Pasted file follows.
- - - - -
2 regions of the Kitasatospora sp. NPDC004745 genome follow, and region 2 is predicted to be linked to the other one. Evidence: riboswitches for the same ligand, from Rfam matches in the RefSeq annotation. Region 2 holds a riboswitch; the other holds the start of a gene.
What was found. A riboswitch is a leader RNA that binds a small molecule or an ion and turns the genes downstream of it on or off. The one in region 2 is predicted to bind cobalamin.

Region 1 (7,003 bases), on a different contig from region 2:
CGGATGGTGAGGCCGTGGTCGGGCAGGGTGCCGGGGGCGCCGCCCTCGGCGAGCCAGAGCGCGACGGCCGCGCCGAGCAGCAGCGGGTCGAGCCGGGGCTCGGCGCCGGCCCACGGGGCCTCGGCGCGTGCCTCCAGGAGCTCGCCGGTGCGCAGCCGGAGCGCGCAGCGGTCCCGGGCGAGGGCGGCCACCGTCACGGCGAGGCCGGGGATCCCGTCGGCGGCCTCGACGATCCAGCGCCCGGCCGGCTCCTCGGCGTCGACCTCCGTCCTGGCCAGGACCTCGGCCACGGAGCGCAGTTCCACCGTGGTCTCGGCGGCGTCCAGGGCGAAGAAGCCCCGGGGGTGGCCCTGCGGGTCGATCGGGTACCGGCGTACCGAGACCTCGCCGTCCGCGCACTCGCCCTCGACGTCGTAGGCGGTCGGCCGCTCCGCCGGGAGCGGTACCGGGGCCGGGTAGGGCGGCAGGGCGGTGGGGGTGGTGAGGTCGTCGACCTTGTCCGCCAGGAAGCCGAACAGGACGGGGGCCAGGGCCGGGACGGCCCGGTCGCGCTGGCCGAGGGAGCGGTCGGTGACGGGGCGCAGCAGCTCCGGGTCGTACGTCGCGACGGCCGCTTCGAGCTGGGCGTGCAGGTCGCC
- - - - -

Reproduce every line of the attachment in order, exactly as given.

2 regions of the Kitasatospora sp. NPDC004745 genome follow, and region 2 is predicted to be linked to the other one. Evidence: riboswitches for the same ligand, from Rfam matches in the RefSeq annotation. Region 2 holds a riboswitch; the other holds the start of a gene.
What was found. A riboswitch is a leader RNA that binds a small molecule or an ion and turns the genes downstream of it on or off. The one in region 2 is predicted to bind cobalamin.

Region 1 (7,003 bases), on a different contig from region 2:
CGGATGGTGAGGCCGTGGTCGGGCAGGGTGCCGGGGGCGCCGCCCTCGGCGAGCCAGAGCGCGACGGCCGCGCCGAGCAGCAGCGGGTCGAGCCGGGGCTCGGCGCCGGCCCACGGGGCCTCGGCGCGTGCCTCCAGGAGCTCGCCGGTGCGCAGCCGGAGCGCGCAGCGGTCCCGGGCGAGGGCGGCCACCGTCACGGCGAGGCCGGGGATCCCGTCGGCGGCCTCGACGATCCAGCGCCCGGCCGGCTCCTCGGCGTCGACCTCCGTCCTGGCCAGGACCTCGGCCACGGAGCGCAGTTCCACCGTGGTCTCGGCGGCGTCCAGGGCGAAGAAGCCCCGGGGGTGGCCCTGCGGGTCGATCGGGTACCGGCGTACCGAGACCTCGCCGTCCGCGCACTCGCCCTCGACGTCGTAGGCGGTCGGCCGCTCCGCCGGGAGCGGTACCGGGGCCGGGTAGGGCGGCAGGGCGGTGGGGGTGGTGAGGTCGTCGACCTTGTCCGCCAGGAAGCCGAACAGGACGGGGGCCAGGGCCGGGACGGCCCGGTCGCGCTGGCCGAGGGAGCGGTCGGTGACGGGGCGCAGCAGCTCCGGGTCGTACGTCGCGACGGCCGCTTCGAGCTGGGCGTGCAGGTCGCC